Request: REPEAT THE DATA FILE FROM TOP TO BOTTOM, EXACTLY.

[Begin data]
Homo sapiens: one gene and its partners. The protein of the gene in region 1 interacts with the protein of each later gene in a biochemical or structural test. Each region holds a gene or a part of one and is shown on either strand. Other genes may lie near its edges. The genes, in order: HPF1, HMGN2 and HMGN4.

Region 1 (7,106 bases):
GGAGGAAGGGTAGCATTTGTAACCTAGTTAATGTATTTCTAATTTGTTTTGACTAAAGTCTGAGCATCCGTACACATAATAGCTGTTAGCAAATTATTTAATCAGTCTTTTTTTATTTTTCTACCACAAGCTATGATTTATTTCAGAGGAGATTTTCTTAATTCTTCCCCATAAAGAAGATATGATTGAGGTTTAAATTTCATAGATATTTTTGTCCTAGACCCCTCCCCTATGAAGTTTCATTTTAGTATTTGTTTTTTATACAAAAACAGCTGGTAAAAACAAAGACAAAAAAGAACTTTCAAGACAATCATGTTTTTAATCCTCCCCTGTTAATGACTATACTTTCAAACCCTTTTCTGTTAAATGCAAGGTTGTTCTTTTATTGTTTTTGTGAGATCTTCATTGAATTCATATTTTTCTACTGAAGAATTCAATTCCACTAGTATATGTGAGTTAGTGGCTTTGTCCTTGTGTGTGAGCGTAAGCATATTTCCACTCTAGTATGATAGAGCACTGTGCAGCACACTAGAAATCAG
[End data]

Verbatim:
Homo sapiens: one gene and its partners. The protein of the gene in region 1 interacts with the protein of each later gene in a biochemical or structural test. Each region holds a gene or a part of one and is shown on either strand. Other genes may lie near its edges. The genes, in order: HPF1, HMGN2 and HMGN4.

Region 1 (7,106 bases):
GGAGGAAGGGTAGCATTTGTAACCTAGTTAATGTATTTCTAATTTGTTTTGACTAAAGTCTGAGCATCCGTACACATAATAGCTGTTAGCAAATTATTTAATCAGTCTTTTTTTATTTTTCTACCACAAGCTATGATTTATTTCAGAGGAGATTTTCTTAATTCTTCCCCATAAAGAAGATATGATTGAGGTTTAAATTTCATAGATATTTTTGTCCTAGACCCCTCCCCTATGAAGTTTCATTTTAGTATTTGTTTTTTATACAAAAACAGCTGGTAAAAACAAAGACAAAAAAGAACTTTCAAGACAATCATGTTTTTAATCCTCCCCTGTTAATGACTATACTTTCAAACCCTTTTCTGTTAAATGCAAGGTTGTTCTTTTATTGTTTTTGTGAGATCTTCATTGAATTCATATTTTTCTACTGAAGAATTCAATTCCACTAGTATATGTGAGTTAGTGGCTTTGTCCTTGTGTGTGAGCGTAAGCATATTTCCACTCTAGTATGATAGAGCACTGTGCAGCACACTAGAAATCAG